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Make Time for Reading

July 31st, 2012
Week 14 Speech Development Tip:  Spend time each day reading to your child.  Choose books with few words and big, colorful pictures.  It's not necessary to read all the words in your story.  You can also spend time talking about the pictures or labeling objects in the pictures.

Life is busy!  As a mother of three, I get that.  Just yesterday, I was trying to get the house straightened and wasn ...

When the Wrong Way Sounds So Cute!

June 6th, 2012
Week 13 Speech Development Tip:  Avoid repeating a word incorrectly because it sounds cute.  You don't want to encourage incorrect pronunciation.  If you have a nick name for an object that is different.  For example, calling a favorite blanket a "blankie" is fine, but calling it a "bankie" is not.

Our children grow up so fast, don't they?  I remember when my children were babies and life seem ...

Delayed Response: Can't I just give him what he wants?

May 24th, 2012
Week 12 Speech Development Tip:  If your child points or grunts for something, don't respond immediately.  You may try asking, "Do you want ____ or _____?" (give a couple of options).  If your child can not say what (s)he wants, model the correct response, by saying,  "Say, 'want juice'" or "Say, 'juice please.'"

As parents, we want what's best for our children.  We hate to see our children st ...

It Takes a Village to Raise a Child

August 19th, 2011
Week 11 Speech Development Tip:  Involve the whole family and even friends when you are working to improve your toddler's speech.  If your child has other siblings, you can do the activities with them as well.  Share your child's speech activities and speech tips with others who are in contact with your child on a regular basis.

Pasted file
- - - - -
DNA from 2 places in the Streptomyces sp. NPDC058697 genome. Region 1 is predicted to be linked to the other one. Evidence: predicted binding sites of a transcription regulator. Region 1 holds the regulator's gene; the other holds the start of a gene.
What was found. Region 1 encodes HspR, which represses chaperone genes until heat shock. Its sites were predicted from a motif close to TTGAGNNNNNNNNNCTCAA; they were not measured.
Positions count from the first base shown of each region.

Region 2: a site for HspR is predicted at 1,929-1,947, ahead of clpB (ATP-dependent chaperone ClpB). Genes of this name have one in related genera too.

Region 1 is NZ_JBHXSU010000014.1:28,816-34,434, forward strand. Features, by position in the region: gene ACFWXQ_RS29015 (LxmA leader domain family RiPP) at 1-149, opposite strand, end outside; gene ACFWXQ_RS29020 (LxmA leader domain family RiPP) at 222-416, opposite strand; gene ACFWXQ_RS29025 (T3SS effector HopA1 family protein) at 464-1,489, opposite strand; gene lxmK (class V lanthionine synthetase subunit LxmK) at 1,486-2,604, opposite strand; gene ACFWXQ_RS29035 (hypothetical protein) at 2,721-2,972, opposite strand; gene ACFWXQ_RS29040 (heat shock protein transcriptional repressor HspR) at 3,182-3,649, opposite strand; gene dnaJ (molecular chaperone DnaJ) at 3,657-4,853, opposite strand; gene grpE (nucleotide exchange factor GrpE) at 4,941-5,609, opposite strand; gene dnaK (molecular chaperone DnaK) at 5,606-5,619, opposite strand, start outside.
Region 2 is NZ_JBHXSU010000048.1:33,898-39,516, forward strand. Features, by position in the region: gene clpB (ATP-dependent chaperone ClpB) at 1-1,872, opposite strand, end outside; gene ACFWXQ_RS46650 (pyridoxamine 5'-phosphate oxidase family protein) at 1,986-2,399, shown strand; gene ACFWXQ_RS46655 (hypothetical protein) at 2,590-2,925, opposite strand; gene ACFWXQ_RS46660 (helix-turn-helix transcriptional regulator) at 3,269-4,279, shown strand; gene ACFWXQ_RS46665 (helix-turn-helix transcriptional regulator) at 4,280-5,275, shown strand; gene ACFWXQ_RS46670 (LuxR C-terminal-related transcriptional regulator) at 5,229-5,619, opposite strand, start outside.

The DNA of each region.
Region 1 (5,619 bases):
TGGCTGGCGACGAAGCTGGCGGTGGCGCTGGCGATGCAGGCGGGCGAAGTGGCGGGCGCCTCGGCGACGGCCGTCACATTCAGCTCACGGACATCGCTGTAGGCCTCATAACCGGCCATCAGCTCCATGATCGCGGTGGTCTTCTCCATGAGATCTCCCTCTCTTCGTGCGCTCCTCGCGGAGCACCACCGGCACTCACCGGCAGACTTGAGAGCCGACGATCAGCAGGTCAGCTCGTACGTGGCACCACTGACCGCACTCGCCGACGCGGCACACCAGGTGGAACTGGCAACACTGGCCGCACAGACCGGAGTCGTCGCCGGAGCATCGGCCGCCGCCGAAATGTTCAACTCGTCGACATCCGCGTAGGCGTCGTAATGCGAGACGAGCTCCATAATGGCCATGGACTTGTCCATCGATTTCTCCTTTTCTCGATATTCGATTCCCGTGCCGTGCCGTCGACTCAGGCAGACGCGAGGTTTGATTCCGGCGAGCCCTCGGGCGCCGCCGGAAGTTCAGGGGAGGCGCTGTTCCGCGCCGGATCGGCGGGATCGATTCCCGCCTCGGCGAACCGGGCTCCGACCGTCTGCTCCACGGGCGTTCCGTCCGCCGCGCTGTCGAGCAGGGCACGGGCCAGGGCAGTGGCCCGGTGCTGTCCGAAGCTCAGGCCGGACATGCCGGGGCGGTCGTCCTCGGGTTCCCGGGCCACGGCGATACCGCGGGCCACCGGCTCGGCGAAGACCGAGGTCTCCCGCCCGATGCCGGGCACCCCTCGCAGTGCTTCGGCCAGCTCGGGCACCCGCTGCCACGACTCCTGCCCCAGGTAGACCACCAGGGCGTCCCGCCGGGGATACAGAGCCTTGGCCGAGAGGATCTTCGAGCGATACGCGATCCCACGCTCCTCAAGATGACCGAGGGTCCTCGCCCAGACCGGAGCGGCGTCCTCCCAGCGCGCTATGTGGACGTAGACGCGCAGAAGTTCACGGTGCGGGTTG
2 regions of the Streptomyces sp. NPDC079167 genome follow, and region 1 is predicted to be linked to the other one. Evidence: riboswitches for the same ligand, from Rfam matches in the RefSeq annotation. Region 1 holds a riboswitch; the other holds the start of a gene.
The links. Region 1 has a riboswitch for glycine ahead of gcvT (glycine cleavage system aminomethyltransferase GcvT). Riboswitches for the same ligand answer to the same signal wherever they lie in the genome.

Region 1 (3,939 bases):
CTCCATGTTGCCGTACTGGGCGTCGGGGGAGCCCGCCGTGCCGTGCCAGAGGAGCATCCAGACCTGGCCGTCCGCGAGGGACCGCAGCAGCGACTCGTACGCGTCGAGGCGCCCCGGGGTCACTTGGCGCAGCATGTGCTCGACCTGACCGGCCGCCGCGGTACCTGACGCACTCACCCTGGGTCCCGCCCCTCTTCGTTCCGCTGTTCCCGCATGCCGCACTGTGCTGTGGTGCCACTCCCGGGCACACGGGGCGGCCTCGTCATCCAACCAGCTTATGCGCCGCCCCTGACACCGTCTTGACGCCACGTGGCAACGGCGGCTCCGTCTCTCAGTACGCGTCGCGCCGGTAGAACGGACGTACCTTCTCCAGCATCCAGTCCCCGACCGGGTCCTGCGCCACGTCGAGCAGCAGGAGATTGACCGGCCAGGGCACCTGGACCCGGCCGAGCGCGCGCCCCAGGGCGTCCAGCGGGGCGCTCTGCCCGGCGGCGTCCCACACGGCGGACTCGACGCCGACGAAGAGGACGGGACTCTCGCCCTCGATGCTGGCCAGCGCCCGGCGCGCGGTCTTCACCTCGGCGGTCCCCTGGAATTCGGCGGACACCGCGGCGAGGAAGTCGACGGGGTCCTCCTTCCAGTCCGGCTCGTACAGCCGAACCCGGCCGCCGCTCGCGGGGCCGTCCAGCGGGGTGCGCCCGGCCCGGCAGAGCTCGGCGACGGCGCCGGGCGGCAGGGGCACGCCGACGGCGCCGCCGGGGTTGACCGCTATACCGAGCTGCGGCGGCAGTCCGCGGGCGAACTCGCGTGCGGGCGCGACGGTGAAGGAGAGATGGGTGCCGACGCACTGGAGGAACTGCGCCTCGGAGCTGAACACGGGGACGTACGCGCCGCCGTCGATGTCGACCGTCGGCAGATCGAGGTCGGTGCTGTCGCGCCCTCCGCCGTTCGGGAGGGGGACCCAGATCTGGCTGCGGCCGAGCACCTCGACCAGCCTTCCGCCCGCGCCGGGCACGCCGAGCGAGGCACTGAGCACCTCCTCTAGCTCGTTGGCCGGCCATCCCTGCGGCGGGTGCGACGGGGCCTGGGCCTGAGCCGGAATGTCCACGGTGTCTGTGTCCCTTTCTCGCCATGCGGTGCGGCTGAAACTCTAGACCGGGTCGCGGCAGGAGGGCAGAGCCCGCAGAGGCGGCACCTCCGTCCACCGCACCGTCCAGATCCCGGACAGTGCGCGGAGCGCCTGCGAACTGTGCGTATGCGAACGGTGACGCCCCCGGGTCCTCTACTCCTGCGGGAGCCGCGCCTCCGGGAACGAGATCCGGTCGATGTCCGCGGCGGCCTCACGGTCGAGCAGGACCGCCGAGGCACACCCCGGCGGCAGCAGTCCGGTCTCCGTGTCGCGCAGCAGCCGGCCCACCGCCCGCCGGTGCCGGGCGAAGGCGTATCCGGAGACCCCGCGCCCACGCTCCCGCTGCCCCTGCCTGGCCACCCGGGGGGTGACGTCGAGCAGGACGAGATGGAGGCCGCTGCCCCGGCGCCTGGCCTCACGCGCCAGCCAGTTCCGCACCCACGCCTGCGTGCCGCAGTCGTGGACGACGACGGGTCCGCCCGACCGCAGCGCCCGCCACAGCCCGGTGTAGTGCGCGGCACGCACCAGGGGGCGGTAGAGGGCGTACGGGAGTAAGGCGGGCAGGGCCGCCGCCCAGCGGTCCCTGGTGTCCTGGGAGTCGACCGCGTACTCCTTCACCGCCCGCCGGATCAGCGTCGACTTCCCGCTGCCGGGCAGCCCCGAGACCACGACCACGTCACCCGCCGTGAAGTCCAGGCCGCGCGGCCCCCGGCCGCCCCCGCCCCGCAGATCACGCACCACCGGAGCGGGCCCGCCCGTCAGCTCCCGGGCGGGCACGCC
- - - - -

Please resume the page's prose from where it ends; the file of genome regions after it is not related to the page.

Recently I got an email from a parent who's child was not talking ...

A Treasure Hunt in the Dark!

August 25th, 2010

If you and your child are adventurous or like to explore,  this may be the game for you.  Why not have fun while your working on expanding your child’s vocabulary or developing speech?  You can be as creative as you want with this.  It’s basically a treasure hunt in the dark!

Here’s how you play:
  • Collect objects or pictures of items that begin with the sound tha ...

See and Say

August 21st, 2010
Week 10 Speech Development Tip:  Name things in your child’s environment.  Name objects (“puppy,” “bike”), use action words, (“go,” “kick”), and use descriptive words (“big,” ”funny”).

The purpose of this speech development tip is to immerse your child in language.  Naming objects is a good way to introduce and expand your child’s vocabulary.  Your child may not be able to imitate what you ...

Do What they Do!

August 16th, 2010
Week 9 Speech Development Tip: Imitate your childʼs actions, vocalizations, or words.

Make a game out of it.  Imitate your childʼs actions and encourage your child to imitate your actions or vocalizations. Describe the actions while you do it. For example, “Amber claps, now Mommy claps!”

This may be a fun game for you and your toddler, but what is the goal? 

Here are a few reasons why th ...

Sing, Sing a Song!

August 2nd, 2010
Speech Development Tip 8:  Sing songs with your child.  Make up simple actions for your child to imitate.  This is a fun, non-threatening way to encourage speech. If your child is not using words yet, you can also sing sounds to a simple tune.

Why does singing songs help your toddler talk?*
Singing songs is like learning through play.  It takes the pressure off of structured learning.  

Th ...

Am I Being too Wordy?

July 28th, 2010
Speech Development Tip 7:  Use simple commands.  Too many steps or words can overwhelm your child.  For example, “Jesse, you need to go to the closet and get your shoes on before we can go to the park,” is too wordy.  “Jesse, shoes on,” is less overwhelming.

Do you remember the famous line in the Charlie Brown episodes?  Anytime an adult talks to the characters in the show, they hear ...

Give Them a Chance to Communicate

July 14th, 2010
Speech Development Tip 6: Donʼt anticipate your
childʼs needs or wants too quickly. Allow your child the
chance to communicate needs and wants. For example,
place a favorite toy in sight, but slightly out of reach. Wait for
your child to gesture or speak before getting the toy.

As mothers we take pride in predicting our child's needs.  We can decipher our child's cries...knowing what is ...
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